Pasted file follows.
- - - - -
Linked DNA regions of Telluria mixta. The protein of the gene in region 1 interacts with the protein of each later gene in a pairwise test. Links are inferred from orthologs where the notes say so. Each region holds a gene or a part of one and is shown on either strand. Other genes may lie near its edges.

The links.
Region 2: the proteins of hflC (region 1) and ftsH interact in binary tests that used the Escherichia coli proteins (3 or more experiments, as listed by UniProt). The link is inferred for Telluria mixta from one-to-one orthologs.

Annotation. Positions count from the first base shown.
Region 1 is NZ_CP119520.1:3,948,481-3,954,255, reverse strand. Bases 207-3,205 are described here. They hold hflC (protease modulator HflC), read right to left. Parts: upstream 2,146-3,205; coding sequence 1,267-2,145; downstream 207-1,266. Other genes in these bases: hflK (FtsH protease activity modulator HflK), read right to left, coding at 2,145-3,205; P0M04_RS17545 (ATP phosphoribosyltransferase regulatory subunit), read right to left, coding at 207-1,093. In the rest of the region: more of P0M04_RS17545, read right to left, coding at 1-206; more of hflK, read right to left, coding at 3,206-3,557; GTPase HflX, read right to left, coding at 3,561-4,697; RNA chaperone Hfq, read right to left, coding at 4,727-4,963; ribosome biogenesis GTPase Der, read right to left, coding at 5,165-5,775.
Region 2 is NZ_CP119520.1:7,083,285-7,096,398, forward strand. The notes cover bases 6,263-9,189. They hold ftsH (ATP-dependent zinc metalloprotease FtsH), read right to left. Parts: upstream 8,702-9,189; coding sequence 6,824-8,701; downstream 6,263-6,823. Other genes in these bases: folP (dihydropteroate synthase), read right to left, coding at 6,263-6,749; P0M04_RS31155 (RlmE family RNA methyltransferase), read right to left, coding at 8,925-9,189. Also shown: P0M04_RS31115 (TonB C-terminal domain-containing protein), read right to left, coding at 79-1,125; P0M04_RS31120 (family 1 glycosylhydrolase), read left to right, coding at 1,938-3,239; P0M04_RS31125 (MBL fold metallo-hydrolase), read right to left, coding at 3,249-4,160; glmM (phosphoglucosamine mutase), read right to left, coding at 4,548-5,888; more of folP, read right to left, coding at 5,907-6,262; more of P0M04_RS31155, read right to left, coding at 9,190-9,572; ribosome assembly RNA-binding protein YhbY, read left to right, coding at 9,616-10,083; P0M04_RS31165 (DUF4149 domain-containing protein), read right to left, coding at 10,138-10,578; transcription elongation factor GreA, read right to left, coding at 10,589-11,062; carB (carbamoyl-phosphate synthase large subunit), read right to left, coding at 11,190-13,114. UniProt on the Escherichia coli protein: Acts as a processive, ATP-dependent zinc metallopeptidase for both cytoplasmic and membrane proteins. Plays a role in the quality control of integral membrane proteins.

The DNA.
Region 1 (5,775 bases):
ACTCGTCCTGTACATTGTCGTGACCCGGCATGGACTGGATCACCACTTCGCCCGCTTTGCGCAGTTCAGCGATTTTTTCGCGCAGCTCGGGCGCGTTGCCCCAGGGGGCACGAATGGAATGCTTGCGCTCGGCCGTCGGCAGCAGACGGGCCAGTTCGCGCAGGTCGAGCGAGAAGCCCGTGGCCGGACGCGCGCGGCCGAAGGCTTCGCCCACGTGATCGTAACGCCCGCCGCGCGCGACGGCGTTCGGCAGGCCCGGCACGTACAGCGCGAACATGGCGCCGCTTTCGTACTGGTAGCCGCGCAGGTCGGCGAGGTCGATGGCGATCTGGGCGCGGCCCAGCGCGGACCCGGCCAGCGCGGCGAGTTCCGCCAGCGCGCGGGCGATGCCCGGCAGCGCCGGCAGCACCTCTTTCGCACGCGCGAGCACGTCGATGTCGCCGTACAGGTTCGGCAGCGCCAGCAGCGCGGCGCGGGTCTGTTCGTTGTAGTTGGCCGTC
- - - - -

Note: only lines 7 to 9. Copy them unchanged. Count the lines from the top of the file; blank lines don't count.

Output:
The DNA.
Region 1 (5,775 bases):
ACTCGTCCTGTACATTGTCGTGACCCGGCATGGACTGGATCACCACTTCGCCCGCTTTGCGCAGTTCAGCGATTTTTTCGCGCAGCTCGGGCGCGTTGCCCCAGGGGGCACGAATGGAATGCTTGCGCTCGGCCGTCGGCAGCAGACGGGCCAGTTCGCGCAGGTCGAGCGAGAAGCCCGTGGCCGGACGCGCGCGGCCGAAGGCTTCGCCCACGTGATCGTAACGCCCGCCGCGCGCGACGGCGTTCGGCAGGCCCGGCACGTACAGCGCGAACATGGCGCCGCTTTCGTACTGGTAGCCGCGCAGGTCGGCGAGGTCGATGGCGATCTGGGCGCGGCCCAGCGCGGACCCGGCCAGCGCGGCGAGTTCCGCCAGCGCGCGGGCGATGCCCGGCAGCGCCGGCAGCACCTCTTTCGCACGCGCGAGCACGTCGATGTCGCCGTACAGGTTCGGCAGCGCCAGCAGCGCGGCGCGGGTCTGTTCGTTGTAGTTGGCCGTC